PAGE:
Q: I’ve been working at my current job for approximately a year. While things are going OK, I think it’s time I look for better prospects. My current employer has praised me tremendously on my work habits and we’ve always had a good relationship. Recently, however, he found out I had my current resumé posted online and has threatened me with instant firing if I don’t remove it. He thinks that my resumé being online as a current employee makes the company look bad. Is having your resumé posted online while you are employed illegal? And if it’s not why would an employer feel threatened by this?

A: Thanks for writing in. From what I’ve researched it doesn’t appear that having your resumé posted online while at a current job is illegal. It might be questionable as to your loyalty to your current employer, but then again in these competitive times it’s easy to argue that it’s always in our best interest as employees to be aware of profitable opportunities at all times.


Having your resumé online is not grounds for termination. However, it could place you in a difficult working environment, which could lead to convenient issues with your performance — regardless of how good it was before your employer found out your resumé is posted on job sites. You get the picture, right?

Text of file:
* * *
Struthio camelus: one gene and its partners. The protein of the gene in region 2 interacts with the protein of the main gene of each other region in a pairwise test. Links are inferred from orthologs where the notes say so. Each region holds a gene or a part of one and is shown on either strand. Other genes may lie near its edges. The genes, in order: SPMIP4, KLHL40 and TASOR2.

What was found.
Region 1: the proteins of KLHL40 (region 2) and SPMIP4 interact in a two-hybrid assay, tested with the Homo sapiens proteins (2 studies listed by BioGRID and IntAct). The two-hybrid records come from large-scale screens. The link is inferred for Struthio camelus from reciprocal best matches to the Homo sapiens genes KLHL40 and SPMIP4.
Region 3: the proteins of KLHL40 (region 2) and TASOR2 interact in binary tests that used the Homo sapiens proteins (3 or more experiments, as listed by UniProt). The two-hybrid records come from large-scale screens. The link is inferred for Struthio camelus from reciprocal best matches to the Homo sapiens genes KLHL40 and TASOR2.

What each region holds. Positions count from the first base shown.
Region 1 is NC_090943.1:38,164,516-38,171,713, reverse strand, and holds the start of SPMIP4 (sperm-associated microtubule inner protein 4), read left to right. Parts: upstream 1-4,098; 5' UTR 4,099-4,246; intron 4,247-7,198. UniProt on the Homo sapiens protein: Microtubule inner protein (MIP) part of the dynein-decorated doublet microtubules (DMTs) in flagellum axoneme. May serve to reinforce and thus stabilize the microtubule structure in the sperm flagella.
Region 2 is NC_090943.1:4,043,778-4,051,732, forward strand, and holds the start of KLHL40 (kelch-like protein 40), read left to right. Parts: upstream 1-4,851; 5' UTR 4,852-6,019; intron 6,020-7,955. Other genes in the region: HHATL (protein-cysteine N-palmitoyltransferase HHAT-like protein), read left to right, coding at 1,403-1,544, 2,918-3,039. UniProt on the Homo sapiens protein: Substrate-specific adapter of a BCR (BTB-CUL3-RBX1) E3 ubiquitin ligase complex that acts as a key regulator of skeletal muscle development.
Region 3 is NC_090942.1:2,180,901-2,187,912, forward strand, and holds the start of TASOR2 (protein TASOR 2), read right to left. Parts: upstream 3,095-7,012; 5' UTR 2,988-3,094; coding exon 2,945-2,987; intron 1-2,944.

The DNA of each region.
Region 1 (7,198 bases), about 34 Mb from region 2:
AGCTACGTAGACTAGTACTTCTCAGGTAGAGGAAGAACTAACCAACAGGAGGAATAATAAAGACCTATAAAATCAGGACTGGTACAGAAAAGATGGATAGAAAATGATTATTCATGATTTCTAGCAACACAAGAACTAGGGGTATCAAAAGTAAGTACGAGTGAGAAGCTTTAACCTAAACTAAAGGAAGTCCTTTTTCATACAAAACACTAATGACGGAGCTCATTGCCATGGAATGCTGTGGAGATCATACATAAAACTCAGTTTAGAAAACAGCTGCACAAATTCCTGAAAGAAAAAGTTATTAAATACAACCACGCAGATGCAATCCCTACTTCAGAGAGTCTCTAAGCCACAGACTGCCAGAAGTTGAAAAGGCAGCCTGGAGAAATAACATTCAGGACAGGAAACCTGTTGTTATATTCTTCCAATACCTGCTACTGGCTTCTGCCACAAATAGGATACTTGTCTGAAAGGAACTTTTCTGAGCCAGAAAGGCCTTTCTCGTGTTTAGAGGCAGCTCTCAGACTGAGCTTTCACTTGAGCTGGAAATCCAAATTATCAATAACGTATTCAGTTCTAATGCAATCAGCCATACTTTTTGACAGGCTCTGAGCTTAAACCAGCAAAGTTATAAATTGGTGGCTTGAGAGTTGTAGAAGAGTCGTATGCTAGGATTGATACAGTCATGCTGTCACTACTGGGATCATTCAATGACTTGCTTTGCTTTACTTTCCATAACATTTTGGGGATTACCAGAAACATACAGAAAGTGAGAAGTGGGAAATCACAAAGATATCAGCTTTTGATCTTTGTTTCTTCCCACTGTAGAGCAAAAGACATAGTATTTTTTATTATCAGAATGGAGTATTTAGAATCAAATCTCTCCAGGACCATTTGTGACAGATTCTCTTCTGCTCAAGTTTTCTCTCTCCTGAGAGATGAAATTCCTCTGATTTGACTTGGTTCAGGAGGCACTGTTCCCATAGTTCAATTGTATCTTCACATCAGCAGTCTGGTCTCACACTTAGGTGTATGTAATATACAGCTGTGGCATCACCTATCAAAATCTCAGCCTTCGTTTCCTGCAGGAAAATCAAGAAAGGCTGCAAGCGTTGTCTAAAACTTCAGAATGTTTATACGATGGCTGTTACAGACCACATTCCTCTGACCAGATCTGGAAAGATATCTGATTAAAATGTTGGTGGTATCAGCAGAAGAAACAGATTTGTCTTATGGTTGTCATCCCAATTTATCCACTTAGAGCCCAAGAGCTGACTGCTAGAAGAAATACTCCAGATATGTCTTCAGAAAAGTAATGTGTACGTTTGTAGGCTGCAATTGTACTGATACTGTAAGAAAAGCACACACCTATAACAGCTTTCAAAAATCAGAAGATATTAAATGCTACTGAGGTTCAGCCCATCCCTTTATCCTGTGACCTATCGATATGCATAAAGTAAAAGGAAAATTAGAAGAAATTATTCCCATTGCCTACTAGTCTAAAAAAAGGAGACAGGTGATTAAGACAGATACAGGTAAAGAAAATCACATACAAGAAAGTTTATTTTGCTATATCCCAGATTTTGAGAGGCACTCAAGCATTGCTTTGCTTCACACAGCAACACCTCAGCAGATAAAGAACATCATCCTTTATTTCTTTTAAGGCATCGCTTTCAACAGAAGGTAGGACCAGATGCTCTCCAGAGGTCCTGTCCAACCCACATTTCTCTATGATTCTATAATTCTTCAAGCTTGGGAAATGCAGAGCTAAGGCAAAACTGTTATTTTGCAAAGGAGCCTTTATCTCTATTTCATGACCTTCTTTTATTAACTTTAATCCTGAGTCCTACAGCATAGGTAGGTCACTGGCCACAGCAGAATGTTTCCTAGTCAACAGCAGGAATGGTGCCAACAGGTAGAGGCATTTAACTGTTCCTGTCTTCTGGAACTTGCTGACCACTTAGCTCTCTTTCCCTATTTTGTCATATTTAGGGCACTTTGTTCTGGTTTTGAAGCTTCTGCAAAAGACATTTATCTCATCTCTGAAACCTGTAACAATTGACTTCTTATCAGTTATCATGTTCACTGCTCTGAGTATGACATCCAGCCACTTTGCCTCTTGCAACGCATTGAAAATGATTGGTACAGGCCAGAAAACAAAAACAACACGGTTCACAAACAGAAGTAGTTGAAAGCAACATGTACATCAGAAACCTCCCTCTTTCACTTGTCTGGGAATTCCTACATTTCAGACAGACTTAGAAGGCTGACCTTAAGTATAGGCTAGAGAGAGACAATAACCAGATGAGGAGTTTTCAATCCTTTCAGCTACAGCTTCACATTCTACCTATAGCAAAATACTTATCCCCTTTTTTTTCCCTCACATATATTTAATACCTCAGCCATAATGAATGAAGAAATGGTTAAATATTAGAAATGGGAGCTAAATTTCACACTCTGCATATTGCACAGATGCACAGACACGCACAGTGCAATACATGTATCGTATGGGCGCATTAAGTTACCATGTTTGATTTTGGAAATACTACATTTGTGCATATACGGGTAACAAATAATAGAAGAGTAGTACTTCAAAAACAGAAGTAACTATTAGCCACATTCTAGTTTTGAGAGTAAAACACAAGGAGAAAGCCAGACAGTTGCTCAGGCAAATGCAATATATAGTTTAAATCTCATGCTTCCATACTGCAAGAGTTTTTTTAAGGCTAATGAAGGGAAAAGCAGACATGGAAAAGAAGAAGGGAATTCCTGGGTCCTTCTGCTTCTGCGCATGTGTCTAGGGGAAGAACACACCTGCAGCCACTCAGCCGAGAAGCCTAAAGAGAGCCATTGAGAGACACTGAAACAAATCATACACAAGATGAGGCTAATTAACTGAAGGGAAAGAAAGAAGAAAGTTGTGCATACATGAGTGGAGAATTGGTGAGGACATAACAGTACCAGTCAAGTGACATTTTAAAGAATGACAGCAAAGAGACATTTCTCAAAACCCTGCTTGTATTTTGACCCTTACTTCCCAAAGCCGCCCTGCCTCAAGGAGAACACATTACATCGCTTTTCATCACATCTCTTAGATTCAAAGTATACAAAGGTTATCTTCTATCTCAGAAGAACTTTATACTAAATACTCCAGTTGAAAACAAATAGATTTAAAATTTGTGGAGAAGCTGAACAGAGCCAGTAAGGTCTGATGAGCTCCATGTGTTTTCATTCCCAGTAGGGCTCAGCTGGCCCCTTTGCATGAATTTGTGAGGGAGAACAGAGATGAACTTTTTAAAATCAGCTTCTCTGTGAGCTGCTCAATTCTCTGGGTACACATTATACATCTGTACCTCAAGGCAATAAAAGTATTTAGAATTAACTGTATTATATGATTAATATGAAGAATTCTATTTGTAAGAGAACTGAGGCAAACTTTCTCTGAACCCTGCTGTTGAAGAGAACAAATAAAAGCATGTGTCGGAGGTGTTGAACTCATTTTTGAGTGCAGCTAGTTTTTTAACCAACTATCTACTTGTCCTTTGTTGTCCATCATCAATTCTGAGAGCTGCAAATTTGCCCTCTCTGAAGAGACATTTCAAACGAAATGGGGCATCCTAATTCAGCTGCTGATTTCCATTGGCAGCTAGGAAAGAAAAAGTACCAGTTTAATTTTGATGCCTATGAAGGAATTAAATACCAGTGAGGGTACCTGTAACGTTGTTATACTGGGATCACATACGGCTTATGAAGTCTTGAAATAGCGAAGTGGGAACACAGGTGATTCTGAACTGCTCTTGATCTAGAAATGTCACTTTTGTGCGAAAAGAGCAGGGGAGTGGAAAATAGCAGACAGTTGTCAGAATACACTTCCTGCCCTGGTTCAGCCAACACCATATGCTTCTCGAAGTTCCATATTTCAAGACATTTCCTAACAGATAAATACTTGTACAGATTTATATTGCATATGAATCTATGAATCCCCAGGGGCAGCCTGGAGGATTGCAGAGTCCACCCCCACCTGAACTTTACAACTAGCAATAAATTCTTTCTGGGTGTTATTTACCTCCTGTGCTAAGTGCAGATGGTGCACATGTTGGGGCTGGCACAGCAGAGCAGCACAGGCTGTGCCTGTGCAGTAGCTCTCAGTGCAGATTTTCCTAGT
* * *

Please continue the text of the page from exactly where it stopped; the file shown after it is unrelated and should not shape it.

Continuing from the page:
Should you decide to keep looking for other employment and want to keep it a secret, you should refrain from placing your current employer on your resumé as a reference. Furthermore, you shouldn’t be sharing your job search with fellow colleagues or searching for new jobs while at your current job. Remember the key must always be to remain professional.

So, why would an employer feel threatened by you having your resumé online? No one wants to find things out — especially things directly impacting their success — by surprise and your employer is no exception. He obviously values your talent and is now being faced with the possibility of losing it.

Jill Andrew — CYW, BA, BA (Hons.), BEd. Please include your full name, address and telephone number when e-mailing. All letters are subject to publication.


jill’s tip of the week

  • Whenever giving an employee or a colleague criticism on their work it always helps if you start with acknowledging something they have done well first. People are much more open to accepting and learning from criticism if they feel their strengths are equally noticed and rewarded.

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